Privacy Extensions for Stateless Address Autoconfiguration in IPv6
RFC 3041

 
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Type RFC - Proposed Standard (January 2001; Errata)
Obsoleted by RFC 4941
Last updated 2013-03-02
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Network Working Group                                          T. Narten
Request for Comments: 3041                                           IBM
Category: Standards Track                                      R. Draves
                                                      Microsoft Research
                                                            January 2001

   Privacy Extensions for Stateless Address Autoconfiguration in IPv6

Status of this Memo

   This document specifies an Internet standards track protocol for the
   Internet community, and requests discussion and suggestions for
   improvements.  Please refer to the current edition of the "Internet
   Official Protocol Standards" (STD 1) for the standardization state
   and status of this protocol.  Distribution of this memo is unlimited.

Copyright Notice

   Copyright (C) The Internet Society (2001).  All Rights Reserved.

Abstract

   Nodes use IPv6 stateless address autoconfiguration to generate
   addresses without the necessity of a Dynamic Host Configuration
   Protocol (DHCP) server.  Addresses are formed by combining network
   prefixes with an interface identifier.  On interfaces that contain
   embedded IEEE Identifiers, the interface identifier is typically
   derived from it.  On other interface types, the interface identifier
   is generated through other means, for example, via random number
   generation.  This document describes an extension to IPv6 stateless
   address autoconfiguration for interfaces whose interface identifier
   is derived from an IEEE identifier.  Use of the extension causes
   nodes to generate global-scope addresses from interface identifiers
   that change over time, even in cases where the interface contains an
   embedded IEEE identifier.  Changing the interface identifier (and the
   global-scope addresses generated from it) over time makes it more
   difficult for eavesdroppers and other information collectors to
   identify when different addresses used in different transactions
   actually correspond to the same node.

Narten & Draves             Standards Track                     [Page 1]
RFC 3041      Extensions to IPv6 Address Autoconfiguration  January 2001

Table of Contents

   1.  Introduction.............................................    2
   2.  Background...............................................    3
      2.1.  Extended Use of the Same Identifier.................    3
      2.2.  Address Usage in IPv4 Today.........................    4
      2.3.  The Concern With IPv6 Addresses.....................    5
      2.4.  Possible Approaches.................................    6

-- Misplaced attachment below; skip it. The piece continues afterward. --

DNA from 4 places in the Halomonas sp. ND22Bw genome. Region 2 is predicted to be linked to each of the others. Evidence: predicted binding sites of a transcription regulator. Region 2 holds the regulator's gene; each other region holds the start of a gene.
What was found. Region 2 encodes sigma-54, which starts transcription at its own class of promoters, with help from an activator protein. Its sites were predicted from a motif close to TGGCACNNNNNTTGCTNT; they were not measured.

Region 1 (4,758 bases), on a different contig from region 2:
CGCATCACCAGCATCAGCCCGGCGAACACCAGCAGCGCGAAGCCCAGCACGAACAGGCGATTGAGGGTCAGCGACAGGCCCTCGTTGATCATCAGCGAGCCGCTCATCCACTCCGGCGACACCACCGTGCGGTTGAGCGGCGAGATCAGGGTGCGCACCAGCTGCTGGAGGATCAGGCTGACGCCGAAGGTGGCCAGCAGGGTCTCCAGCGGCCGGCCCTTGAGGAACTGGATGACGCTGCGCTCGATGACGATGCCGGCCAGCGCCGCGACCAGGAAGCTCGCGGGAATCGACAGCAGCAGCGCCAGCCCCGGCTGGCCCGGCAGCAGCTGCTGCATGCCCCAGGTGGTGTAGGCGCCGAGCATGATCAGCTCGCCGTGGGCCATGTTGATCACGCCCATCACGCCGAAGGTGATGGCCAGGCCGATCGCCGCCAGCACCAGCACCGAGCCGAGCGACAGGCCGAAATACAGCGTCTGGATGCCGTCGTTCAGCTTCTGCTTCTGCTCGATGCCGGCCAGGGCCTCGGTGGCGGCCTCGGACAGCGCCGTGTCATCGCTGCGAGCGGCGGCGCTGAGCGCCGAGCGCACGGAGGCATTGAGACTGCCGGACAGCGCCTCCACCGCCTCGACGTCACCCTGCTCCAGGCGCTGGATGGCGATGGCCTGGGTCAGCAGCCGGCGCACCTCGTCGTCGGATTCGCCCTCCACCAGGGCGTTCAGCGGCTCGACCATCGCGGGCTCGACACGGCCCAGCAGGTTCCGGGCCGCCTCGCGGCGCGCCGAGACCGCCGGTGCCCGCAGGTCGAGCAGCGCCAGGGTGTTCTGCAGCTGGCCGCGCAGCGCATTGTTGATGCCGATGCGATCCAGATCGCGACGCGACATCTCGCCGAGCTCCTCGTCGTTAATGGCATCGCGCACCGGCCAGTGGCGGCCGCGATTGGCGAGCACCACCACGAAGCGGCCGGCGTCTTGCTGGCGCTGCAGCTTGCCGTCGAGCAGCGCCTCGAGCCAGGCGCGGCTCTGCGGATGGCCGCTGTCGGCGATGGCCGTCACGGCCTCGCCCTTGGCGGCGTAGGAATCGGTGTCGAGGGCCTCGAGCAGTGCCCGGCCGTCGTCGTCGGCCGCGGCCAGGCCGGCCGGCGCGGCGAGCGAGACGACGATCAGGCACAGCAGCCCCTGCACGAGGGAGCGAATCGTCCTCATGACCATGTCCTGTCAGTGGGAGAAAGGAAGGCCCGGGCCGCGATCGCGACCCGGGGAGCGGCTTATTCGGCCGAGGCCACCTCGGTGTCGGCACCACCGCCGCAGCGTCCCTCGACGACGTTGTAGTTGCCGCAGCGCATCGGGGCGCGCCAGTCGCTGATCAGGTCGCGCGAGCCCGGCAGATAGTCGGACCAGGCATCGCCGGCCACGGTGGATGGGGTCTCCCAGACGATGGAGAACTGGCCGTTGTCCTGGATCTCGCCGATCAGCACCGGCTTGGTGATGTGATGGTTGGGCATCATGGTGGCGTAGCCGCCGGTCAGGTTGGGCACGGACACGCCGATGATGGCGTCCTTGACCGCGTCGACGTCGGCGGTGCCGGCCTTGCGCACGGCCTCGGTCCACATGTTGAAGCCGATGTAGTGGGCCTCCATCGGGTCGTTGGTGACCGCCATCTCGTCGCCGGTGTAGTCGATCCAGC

3.  Protocol Description.....................................    7
      3.1.  Assumptions.........................................    8
      3.2.  Generation Of Randomized Interface Identifiers......    9
      3.3.  Generating Temporary Addresses......................   10
      3.4.  Expiration of Temporary Addresses...................   11
      3.5.  Regeneration of Randomized Interface Identifiers....   12
   4.  Implications of Changing Interface Identifiers...........   13
   5.  Defined Constants........................................   14
   6.  Future Work..............................................   14
   7.  Security Considerations..................................   15
   8.  Acknowledgments..........................................   15
   9.  References...............................................   15
   10. Authors' Addresses.......................................   16
   11. Full Copyright Statement.................................   17

1.  Introduction

   Stateless address autoconfiguration [ADDRCONF] defines how an IPv6
   node generates addresses without the need for a DHCP server.  Some
   types of network interfaces come with an embedded IEEE Identifier
   (i.e., a link-layer MAC address), and in those cases stateless
   address autoconfiguration uses the IEEE identifier to generate a 64-
   bit interface identifier [ADDRARCH].  By design, the interface
   identifier is likely to be globally unique when generated in this
   fashion.  The interface identifier is in turn appended to a prefix to
   form a 128-bit IPv6 address.

   All nodes combine interface identifiers (whether derived from an IEEE
   identifier or generated through some other technique) with the
   reserved link-local prefix to generate link-local addresses for their
   attached interfaces.  Additional addresses, including site-local and
   global-scope addresses, are then created by combining prefixes
   advertised in Router Advertisements via Neighbor Discovery
   [DISCOVERY] with the interface identifier.

   Not all nodes and interfaces contain IEEE identifiers.  In such
   cases, an interface identifier is generated through some other means
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